Superstitious artists – James Joyce

Extremely anxious about the reception Ulysses—his epic novel—would receive, James Joyce chose his birthday as its official release date: February 2, 1922. That day two copies arrived by train to Paris: one for him and another one for Silvia Beach. She was the owner of Shakespeare and Company, a Rive Gauche bookseller that promoted and published his work. It turned out to be a lucky choice.

The inhabitants of Ireland have been gathering around the campfires for generations to share tales, music, and dancing, which has established their folklore as one of the richest and at the same time loosely defined set of inherited cultural norms and ideas. In those circumstances, the figure of the banshee emerged as a powerful, feared icon. Translated as the “fair lady” or the “lady from the mound”—refers to the countless mounds that dot the Irish countryside, which are called side—she is a wandering female spirit that heralds the death of a loved one by wailing, shrieking, or keening. The latter is a traditional form of exuberant lamenting for the dead individual that derives from the Irish and Scottish Gaelic term caoineadh, i.e. to cry.

When James Joyce’s mother passed away in 1903, he spent the night in a vigil with his sister Margaret to await her appearance as a ghost; she claimed that she did see her, but he did not. That experience inspired the passage of Ulysses where the revenant of Stephen Dedalus’ s mother came. “In a dream, she had come to him, her wasted body within its loose graveclothes giving off an odour of wax and rosewood.” In spite of his skepticism, Joyce’s work bear the indelible mark of superstition.

In his book titled Joyce’s Ghosts: Ireland, Modernism and Memory , Luke Gibbons said: “WB Yeats is often viewed as being away with the fairies of the Celtic twilight, whereas James Joyce is considered a man of this world, grounded in the prose of everyday life, Joyce, however, was not stranger to ghosts, or to the grief that takes leave of the senses.” In fact only in the beginning of the 20th century did electricity appear in Ireland, helping to fend off some of the disturbing apparitions that had been troubling its inhabitants.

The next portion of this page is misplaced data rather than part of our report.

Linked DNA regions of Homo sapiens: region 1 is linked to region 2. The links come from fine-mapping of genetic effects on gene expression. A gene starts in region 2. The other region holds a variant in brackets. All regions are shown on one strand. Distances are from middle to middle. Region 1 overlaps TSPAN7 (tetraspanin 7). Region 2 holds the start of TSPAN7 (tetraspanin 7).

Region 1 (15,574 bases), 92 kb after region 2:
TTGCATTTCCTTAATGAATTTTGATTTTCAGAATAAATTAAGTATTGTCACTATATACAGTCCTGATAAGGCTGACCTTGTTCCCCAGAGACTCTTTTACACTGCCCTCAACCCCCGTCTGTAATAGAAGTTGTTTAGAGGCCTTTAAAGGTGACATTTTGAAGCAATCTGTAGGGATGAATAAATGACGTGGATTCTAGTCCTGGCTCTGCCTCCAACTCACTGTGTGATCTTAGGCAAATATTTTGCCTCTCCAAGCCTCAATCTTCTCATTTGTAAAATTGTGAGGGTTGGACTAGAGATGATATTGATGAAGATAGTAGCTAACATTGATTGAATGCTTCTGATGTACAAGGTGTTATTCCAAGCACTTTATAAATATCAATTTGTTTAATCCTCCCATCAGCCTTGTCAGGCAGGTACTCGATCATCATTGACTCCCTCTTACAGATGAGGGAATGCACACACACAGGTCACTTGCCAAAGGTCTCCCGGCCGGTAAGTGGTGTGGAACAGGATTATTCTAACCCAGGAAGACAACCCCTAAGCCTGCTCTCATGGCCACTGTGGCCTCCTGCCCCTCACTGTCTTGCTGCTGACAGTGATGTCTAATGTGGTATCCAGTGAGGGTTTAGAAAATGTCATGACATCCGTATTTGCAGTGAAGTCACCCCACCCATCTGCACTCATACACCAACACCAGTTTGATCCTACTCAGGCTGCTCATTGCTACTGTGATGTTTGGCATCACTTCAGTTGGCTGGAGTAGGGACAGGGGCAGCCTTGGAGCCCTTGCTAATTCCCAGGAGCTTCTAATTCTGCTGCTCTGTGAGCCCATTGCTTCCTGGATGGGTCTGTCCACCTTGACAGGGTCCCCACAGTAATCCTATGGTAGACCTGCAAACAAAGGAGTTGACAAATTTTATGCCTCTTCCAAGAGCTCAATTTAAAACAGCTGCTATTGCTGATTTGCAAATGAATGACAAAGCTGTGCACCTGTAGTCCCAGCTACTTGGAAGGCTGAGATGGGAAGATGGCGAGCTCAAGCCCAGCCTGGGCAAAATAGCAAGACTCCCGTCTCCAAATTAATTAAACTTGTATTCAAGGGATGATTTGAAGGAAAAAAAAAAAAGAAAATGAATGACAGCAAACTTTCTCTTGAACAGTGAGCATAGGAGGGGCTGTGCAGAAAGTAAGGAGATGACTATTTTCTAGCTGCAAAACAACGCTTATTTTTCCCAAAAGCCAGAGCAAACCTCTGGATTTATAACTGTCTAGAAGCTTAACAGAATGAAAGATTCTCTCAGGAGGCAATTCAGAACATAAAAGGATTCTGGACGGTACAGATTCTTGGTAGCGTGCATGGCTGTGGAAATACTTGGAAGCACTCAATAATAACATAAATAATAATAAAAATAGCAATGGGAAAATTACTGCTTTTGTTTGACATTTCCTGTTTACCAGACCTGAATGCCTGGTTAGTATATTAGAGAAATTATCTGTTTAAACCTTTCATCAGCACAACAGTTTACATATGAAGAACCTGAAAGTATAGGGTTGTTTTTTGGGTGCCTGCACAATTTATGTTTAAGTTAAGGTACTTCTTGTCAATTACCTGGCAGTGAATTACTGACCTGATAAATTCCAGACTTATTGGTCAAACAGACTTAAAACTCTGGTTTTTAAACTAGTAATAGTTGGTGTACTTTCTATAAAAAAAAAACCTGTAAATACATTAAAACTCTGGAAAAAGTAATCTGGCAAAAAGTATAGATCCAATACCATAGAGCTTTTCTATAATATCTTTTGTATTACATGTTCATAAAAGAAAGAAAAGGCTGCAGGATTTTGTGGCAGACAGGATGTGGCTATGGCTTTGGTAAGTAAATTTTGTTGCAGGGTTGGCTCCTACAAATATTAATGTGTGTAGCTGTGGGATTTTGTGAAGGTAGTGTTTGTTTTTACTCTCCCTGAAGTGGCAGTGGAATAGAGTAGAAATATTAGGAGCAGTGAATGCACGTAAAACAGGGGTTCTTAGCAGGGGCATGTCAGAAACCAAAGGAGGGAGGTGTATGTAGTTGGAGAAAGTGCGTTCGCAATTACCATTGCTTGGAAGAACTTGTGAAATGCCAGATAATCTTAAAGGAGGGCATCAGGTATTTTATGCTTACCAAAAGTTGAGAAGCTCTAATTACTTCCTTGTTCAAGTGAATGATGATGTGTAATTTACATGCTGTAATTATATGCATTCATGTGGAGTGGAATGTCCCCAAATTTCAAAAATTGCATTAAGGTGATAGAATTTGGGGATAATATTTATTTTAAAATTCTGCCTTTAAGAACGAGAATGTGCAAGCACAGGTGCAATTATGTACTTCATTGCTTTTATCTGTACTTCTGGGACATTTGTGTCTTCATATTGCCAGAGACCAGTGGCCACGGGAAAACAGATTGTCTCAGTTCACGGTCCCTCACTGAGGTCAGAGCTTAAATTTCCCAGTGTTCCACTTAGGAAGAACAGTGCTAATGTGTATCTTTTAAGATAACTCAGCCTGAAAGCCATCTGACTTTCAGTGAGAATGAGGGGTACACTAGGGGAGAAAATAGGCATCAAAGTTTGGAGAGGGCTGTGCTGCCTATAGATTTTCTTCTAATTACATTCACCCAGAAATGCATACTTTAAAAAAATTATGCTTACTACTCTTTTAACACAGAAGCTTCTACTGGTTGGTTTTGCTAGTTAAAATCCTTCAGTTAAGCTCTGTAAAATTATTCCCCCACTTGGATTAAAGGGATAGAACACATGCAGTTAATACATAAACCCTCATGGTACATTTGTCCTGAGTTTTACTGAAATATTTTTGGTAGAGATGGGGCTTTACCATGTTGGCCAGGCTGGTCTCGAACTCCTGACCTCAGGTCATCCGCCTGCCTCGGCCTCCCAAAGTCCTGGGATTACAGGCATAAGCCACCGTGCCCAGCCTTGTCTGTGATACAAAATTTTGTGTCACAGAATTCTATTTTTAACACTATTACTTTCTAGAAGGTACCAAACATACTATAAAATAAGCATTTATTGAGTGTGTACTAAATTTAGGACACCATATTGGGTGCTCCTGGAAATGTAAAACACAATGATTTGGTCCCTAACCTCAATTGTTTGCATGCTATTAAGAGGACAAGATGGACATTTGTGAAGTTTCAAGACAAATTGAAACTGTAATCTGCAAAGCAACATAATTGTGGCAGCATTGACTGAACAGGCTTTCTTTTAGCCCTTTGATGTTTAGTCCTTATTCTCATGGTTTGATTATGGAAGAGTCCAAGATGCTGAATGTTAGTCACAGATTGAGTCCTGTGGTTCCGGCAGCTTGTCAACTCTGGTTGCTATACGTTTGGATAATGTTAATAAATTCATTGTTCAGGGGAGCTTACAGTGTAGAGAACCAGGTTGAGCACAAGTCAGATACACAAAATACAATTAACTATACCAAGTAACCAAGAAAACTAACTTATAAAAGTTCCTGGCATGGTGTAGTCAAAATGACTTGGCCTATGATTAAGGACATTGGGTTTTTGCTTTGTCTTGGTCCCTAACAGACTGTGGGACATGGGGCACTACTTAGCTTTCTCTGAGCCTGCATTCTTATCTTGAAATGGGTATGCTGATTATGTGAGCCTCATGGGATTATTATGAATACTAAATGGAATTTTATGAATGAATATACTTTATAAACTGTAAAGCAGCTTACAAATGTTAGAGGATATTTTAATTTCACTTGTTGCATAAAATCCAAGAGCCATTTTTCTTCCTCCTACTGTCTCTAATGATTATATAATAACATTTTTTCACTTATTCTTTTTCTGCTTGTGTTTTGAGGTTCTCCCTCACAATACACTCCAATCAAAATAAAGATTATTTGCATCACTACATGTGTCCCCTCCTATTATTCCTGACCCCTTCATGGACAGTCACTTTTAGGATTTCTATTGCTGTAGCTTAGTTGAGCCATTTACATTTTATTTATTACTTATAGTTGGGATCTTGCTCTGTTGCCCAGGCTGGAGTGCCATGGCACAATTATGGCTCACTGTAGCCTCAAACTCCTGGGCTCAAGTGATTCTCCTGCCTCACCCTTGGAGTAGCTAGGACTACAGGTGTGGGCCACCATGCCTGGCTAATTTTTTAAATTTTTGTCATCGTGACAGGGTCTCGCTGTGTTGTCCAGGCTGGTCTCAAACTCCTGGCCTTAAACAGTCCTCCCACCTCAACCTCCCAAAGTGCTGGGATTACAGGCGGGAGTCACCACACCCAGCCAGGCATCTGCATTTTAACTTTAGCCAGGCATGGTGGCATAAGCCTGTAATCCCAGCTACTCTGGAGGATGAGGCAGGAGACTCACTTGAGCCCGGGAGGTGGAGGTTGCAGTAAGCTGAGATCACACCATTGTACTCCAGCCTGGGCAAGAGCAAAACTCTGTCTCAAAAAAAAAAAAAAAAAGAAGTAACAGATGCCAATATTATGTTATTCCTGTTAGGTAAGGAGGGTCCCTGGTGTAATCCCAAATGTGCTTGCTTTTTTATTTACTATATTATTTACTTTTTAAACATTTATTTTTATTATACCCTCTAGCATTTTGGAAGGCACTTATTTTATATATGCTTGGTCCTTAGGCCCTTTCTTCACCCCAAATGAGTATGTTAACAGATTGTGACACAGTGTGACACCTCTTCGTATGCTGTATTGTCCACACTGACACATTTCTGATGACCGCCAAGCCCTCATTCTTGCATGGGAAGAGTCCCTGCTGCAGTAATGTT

One of the most diffused misconceptions regarding individuals that are “superstitious” is that they are keen to exteriorize their core beliefs out of their inner self, at all times. On the contrary. Those of us that have inherited that trait in our genetic material and cultural upbringing, are reluctant to talk about it with strangers. However, it infallibly does come across, not in what we say, but in what we do. When we sit down to create some work of art, that “endowment” starts to spill onto the piece of paper, or clay, or marble, or musical instrument we hold. We do not have any control over it. Never.

In Joyce’s writings, the troubling haunting of ghosts happen in critical junctions of the characters and it might be a signal of their mental breakdown. He wrote with precise focus about countless Dublin characters and physical places but his prose is imbued with the present and absent ethereal entities that had circulated in those same streets before. In Ulysses there are many references to ghostly figures. Luke Gibbon said: “Stephen is haunted by the ‘ghoul’ of his dead mother, whom he had forsaken on her deathbed due to his refusal to kneel down and pray. Bloom is haunted by the spirit of his infant son who died 11 days after his birth and who appears at the end of the Circe chapter in what could be a projection of a different kind: a magic lantern image.”